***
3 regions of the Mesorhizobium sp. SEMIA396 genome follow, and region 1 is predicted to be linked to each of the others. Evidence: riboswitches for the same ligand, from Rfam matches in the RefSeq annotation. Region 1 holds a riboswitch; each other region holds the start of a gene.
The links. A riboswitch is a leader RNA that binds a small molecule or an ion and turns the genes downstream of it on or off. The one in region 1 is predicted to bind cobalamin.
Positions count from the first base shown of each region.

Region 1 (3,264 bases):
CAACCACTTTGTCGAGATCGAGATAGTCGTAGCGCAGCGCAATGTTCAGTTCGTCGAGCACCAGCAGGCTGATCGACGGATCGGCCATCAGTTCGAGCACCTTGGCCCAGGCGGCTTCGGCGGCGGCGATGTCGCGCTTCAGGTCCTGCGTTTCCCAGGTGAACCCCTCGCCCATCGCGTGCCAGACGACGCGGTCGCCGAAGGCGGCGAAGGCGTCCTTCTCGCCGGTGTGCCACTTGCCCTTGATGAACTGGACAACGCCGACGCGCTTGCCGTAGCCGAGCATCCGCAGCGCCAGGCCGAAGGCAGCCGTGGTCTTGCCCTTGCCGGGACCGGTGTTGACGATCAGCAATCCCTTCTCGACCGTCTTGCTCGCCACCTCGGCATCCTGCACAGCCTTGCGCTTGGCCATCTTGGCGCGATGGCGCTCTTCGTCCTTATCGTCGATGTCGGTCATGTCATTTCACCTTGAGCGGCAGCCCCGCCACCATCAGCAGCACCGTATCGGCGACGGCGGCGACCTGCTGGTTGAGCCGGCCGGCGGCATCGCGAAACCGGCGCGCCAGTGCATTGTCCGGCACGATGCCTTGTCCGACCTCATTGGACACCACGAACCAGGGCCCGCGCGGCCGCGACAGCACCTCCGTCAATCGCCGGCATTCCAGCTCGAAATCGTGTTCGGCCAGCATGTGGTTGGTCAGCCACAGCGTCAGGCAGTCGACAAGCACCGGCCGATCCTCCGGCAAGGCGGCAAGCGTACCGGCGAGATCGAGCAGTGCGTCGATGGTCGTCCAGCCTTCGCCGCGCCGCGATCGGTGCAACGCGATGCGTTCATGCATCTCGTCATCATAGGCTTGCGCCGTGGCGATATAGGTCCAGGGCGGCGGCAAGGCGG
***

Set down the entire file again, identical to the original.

3 regions of the Mesorhizobium sp. SEMIA396 genome follow, and region 1 is predicted to be linked to each of the others. Evidence: riboswitches for the same ligand, from Rfam matches in the RefSeq annotation. Region 1 holds a riboswitch; each other region holds the start of a gene.
The links. A riboswitch is a leader RNA that binds a small molecule or an ion and turns the genes downstream of it on or off. The one in region 1 is predicted to bind cobalamin.
Positions count from the first base shown of each region.

Region 1 (3,264 bases):
CAACCACTTTGTCGAGATCGAGATAGTCGTAGCGCAGCGCAATGTTCAGTTCGTCGAGCACCAGCAGGCTGATCGACGGATCGGCCATCAGTTCGAGCACCTTGGCCCAGGCGGCTTCGGCGGCGGCGATGTCGCGCTTCAGGTCCTGCGTTTCCCAGGTGAACCCCTCGCCCATCGCGTGCCAGACGACGCGGTCGCCGAAGGCGGCGAAGGCGTCCTTCTCGCCGGTGTGCCACTTGCCCTTGATGAACTGGACAACGCCGACGCGCTTGCCGTAGCCGAGCATCCGCAGCGCCAGGCCGAAGGCAGCCGTGGTCTTGCCCTTGCCGGGACCGGTGTTGACGATCAGCAATCCCTTCTCGACCGTCTTGCTCGCCACCTCGGCATCCTGCACAGCCTTGCGCTTGGCCATCTTGGCGCGATGGCGCTCTTCGTCCTTATCGTCGATGTCGGTCATGTCATTTCACCTTGAGCGGCAGCCCCGCCACCATCAGCAGCACCGTATCGGCGACGGCGGCGACCTGCTGGTTGAGCCGGCCGGCGGCATCGCGAAACCGGCGCGCCAGTGCATTGTCCGGCACGATGCCTTGTCCGACCTCATTGGACACCACGAACCAGGGCCCGCGCGGCCGCGACAGCACCTCCGTCAATCGCCGGCATTCCAGCTCGAAATCGTGTTCGGCCAGCATGTGGTTGGTCAGCCACAGCGTCAGGCAGTCGACAAGCACCGGCCGATCCTCCGGCAAGGCGGCAAGCGTACCGGCGAGATCGAGCAGTGCGTCGATGGTCGTCCAGCCTTCGCCGCGCCGCGATCGGTGCAACGCGATGCGTTCATGCATCTCGTCATCATAGGCTTGCGCCGTGGCGATATAGGTCCAGGGCGGCGGCAAGGCGG